While Antony and Cleopatra have been immortalised in history and in popular culture, their offspring have been all but forgotten. Yet their daughter, Cleopatra Selene, became an important ruler in her own right. Jane Draycott tells her story.
The love affair of Cleopatra VII, Queen of Egypt (69-30 BC), and Marcus Antonius, Roman triumvir (83-30 BC) is legendary. During their own lifetimes their liaison quickly became infamous, the subject of gossip, innuendo and outrage throughout the ancient world. It has remained a source of fascination for over 2,000 years, recorded first as fact in historical treatises and biographies written by Greek and Roman scholars and then as fiction in poems, plays, novels, television programmes and films. What is less well-known is that they had three children together: the fraternal twins Cleopatra Selene and Alexander Helios and their younger brother Ptolemy Philadelphos.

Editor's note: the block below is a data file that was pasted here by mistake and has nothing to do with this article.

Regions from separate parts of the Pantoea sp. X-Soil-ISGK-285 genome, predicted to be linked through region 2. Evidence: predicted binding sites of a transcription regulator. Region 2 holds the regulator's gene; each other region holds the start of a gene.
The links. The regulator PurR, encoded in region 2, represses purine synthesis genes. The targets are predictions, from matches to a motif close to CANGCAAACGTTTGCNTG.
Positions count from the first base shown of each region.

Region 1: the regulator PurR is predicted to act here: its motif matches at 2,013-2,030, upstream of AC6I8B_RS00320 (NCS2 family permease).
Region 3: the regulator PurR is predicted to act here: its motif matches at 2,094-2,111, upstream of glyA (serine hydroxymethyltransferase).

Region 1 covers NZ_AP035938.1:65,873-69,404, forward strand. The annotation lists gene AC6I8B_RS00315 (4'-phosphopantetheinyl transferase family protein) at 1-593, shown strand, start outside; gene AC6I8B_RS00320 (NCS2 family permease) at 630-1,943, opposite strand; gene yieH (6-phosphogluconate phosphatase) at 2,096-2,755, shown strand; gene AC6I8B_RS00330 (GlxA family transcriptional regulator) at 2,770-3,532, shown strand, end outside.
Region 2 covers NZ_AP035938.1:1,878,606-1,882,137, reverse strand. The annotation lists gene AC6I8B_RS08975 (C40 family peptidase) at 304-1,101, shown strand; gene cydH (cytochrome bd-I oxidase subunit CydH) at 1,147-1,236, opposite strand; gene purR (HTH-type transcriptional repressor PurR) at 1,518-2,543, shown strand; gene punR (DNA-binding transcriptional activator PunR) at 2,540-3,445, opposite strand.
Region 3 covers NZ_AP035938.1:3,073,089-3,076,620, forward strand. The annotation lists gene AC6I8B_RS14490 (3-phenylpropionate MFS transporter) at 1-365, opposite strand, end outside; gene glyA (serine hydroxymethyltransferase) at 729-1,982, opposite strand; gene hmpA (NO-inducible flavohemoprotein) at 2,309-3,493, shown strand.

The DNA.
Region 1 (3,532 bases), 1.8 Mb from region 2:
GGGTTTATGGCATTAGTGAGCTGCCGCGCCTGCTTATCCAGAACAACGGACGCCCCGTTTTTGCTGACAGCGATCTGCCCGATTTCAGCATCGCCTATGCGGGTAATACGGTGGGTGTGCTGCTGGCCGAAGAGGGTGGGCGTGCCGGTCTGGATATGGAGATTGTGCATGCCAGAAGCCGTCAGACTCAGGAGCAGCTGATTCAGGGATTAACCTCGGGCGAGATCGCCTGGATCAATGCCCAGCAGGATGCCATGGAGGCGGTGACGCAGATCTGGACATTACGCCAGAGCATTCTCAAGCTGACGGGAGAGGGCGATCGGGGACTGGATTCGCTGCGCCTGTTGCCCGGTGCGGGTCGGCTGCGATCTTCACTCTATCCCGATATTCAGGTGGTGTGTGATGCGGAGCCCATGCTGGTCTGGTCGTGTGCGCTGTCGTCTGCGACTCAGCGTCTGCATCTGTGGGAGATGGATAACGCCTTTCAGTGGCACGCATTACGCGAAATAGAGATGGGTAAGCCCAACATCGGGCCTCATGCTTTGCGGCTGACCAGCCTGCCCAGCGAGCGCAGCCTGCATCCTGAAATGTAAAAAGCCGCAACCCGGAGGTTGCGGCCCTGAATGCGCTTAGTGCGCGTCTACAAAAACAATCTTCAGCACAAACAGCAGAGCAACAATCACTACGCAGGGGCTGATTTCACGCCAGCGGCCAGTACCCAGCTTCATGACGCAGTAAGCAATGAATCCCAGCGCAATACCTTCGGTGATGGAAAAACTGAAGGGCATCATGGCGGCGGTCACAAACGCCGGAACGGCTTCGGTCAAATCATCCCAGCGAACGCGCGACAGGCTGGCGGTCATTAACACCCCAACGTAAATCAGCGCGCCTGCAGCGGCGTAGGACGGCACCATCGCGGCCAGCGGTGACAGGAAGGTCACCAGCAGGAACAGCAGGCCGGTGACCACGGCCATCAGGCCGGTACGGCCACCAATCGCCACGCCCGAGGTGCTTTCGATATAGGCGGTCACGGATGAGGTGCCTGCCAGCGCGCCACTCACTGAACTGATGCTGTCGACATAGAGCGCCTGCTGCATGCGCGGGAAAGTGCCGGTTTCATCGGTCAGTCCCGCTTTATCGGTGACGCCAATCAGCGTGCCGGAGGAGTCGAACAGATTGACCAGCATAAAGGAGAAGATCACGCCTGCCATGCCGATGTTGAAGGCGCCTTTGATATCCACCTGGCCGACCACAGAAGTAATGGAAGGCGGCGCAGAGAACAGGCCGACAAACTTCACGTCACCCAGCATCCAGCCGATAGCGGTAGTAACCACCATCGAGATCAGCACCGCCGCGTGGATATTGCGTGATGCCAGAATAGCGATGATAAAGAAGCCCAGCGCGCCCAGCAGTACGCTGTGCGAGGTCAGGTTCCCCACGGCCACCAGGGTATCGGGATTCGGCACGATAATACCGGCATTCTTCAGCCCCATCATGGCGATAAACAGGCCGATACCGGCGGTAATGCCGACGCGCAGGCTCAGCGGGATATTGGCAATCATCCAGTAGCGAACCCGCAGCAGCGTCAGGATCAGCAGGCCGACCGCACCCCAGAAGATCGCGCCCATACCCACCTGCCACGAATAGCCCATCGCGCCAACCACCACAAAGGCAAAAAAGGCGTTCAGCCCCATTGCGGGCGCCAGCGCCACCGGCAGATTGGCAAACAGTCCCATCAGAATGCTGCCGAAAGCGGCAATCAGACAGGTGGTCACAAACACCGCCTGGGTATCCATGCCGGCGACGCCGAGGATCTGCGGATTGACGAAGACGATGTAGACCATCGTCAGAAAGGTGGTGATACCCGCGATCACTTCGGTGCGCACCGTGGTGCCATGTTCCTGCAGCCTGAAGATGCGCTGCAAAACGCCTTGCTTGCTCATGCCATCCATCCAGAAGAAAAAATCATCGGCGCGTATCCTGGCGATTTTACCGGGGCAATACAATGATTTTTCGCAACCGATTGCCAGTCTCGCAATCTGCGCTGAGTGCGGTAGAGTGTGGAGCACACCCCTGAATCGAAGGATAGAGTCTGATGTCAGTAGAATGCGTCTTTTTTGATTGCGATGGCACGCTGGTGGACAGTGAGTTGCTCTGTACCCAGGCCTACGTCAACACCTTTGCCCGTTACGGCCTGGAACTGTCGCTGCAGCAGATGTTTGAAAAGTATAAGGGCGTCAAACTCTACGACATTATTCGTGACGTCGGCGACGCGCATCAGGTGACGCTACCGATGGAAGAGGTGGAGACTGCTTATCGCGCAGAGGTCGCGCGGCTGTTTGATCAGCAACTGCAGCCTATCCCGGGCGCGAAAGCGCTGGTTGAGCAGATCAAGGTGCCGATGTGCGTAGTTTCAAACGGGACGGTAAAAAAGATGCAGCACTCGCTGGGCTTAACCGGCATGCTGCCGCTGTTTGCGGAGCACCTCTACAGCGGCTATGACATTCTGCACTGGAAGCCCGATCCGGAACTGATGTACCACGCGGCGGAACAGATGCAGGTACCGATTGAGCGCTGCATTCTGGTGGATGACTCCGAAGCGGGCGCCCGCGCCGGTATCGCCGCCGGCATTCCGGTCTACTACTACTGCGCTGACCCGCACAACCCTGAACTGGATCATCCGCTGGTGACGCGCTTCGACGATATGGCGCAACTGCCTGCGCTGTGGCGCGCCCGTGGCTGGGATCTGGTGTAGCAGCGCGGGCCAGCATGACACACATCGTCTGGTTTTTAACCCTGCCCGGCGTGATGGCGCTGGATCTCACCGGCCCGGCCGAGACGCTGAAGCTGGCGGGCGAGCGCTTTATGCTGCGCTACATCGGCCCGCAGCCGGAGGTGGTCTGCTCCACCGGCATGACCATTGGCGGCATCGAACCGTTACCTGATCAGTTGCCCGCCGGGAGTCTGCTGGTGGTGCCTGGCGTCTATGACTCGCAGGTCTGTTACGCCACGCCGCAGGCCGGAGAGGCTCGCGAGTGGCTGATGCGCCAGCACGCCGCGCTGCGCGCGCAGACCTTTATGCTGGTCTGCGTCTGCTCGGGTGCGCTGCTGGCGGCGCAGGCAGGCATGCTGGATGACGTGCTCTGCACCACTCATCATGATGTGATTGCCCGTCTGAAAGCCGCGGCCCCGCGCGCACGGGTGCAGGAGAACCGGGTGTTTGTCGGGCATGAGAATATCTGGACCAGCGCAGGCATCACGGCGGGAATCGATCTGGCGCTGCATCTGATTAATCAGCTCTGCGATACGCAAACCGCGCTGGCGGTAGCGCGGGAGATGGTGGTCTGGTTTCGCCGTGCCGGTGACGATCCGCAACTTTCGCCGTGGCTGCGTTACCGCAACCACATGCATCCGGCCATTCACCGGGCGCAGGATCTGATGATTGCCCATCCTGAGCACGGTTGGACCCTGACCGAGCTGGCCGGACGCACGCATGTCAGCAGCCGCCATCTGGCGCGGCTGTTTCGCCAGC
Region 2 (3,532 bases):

The two sons Alexander Helios and Ptolemy Philadelphos disappeared from the historical record without explanation early on, probably falling victim to illness during childhood. Cleopatra Selene, however, not only survived into adulthood but became an important and influential political figure in her own right. She claimed descent from the mythological figure of the Greco-Roman demi-god Herakles / Hercules and the historical heroes Philip of Macedon, Alexander the Great, Ptolemy I Soter and Ptolemy II Philadelphos, as well as kinship with the Julio-Claudian emperors Augustus, Tiberius, Caligula, Claudius and Nero. Over the course of her eventful life she was first an Egyptian princess, then a Roman prisoner and finally an African queen. Ironically, unlike her mother and the contemporary female rulers Cartimandua of the Brigantes, Boudicca of the Iceni and Zenobia of Palmyra, who have been remembered for the domestic strife, civil wars and rebellions of their regimes, the reason little is known of Cleopatra Selene is because she was successful.
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